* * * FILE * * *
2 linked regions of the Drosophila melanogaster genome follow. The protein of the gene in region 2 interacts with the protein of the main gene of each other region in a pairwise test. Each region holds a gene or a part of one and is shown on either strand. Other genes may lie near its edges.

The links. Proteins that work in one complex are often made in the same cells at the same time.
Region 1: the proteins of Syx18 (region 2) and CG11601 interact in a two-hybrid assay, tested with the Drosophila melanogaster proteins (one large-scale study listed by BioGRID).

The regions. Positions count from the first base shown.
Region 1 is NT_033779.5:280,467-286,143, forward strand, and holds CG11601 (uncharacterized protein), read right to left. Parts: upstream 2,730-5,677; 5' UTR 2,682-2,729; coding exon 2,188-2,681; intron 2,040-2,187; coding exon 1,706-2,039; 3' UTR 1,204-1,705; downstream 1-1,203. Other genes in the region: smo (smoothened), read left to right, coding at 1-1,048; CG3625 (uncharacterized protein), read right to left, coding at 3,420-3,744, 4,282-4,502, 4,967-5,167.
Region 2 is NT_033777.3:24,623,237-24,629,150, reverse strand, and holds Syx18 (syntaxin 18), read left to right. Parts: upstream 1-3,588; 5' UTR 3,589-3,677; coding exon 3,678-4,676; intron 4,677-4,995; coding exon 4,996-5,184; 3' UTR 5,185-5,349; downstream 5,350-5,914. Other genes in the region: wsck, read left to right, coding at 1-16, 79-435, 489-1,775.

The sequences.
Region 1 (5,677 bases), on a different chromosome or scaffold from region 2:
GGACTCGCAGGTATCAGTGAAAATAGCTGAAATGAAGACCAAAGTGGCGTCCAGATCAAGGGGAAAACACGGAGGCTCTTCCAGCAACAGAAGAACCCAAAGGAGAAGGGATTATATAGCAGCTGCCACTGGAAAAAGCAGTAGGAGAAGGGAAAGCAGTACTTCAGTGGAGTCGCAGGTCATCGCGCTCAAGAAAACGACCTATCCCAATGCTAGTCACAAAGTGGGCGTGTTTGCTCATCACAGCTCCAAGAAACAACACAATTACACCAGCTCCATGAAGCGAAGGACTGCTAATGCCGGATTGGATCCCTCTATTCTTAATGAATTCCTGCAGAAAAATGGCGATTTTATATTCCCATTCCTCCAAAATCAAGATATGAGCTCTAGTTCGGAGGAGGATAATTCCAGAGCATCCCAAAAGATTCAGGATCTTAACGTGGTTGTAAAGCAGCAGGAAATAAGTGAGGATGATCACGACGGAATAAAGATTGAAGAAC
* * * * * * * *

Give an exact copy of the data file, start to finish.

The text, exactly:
2 linked regions of the Drosophila melanogaster genome follow. The protein of the gene in region 2 interacts with the protein of the main gene of each other region in a pairwise test. Each region holds a gene or a part of one and is shown on either strand. Other genes may lie near its edges.

The links. Proteins that work in one complex are often made in the same cells at the same time.
Region 1: the proteins of Syx18 (region 2) and CG11601 interact in a two-hybrid assay, tested with the Drosophila melanogaster proteins (one large-scale study listed by BioGRID).

The regions. Positions count from the first base shown.
Region 1 is NT_033779.5:280,467-286,143, forward strand, and holds CG11601 (uncharacterized protein), read right to left. Parts: upstream 2,730-5,677; 5' UTR 2,682-2,729; coding exon 2,188-2,681; intron 2,040-2,187; coding exon 1,706-2,039; 3' UTR 1,204-1,705; downstream 1-1,203. Other genes in the region: smo (smoothened), read left to right, coding at 1-1,048; CG3625 (uncharacterized protein), read right to left, coding at 3,420-3,744, 4,282-4,502, 4,967-5,167.
Region 2 is NT_033777.3:24,623,237-24,629,150, reverse strand, and holds Syx18 (syntaxin 18), read left to right. Parts: upstream 1-3,588; 5' UTR 3,589-3,677; coding exon 3,678-4,676; intron 4,677-4,995; coding exon 4,996-5,184; 3' UTR 5,185-5,349; downstream 5,350-5,914. Other genes in the region: wsck, read left to right, coding at 1-16, 79-435, 489-1,775.

The sequences.
Region 1 (5,677 bases), on a different chromosome or scaffold from region 2:
GGACTCGCAGGTATCAGTGAAAATAGCTGAAATGAAGACCAAAGTGGCGTCCAGATCAAGGGGAAAACACGGAGGCTCTTCCAGCAACAGAAGAACCCAAAGGAGAAGGGATTATATAGCAGCTGCCACTGGAAAAAGCAGTAGGAGAAGGGAAAGCAGTACTTCAGTGGAGTCGCAGGTCATCGCGCTCAAGAAAACGACCTATCCCAATGCTAGTCACAAAGTGGGCGTGTTTGCTCATCACAGCTCCAAGAAACAACACAATTACACCAGCTCCATGAAGCGAAGGACTGCTAATGCCGGATTGGATCCCTCTATTCTTAATGAATTCCTGCAGAAAAATGGCGATTTTATATTCCCATTCCTCCAAAATCAAGATATGAGCTCTAGTTCGGAGGAGGATAATTCCAGAGCATCCCAAAAGATTCAGGATCTTAACGTGGTTGTAAAGCAGCAGGAAATAAGTGAGGATGATCACGACGGAATAAAGATTGAAGAAC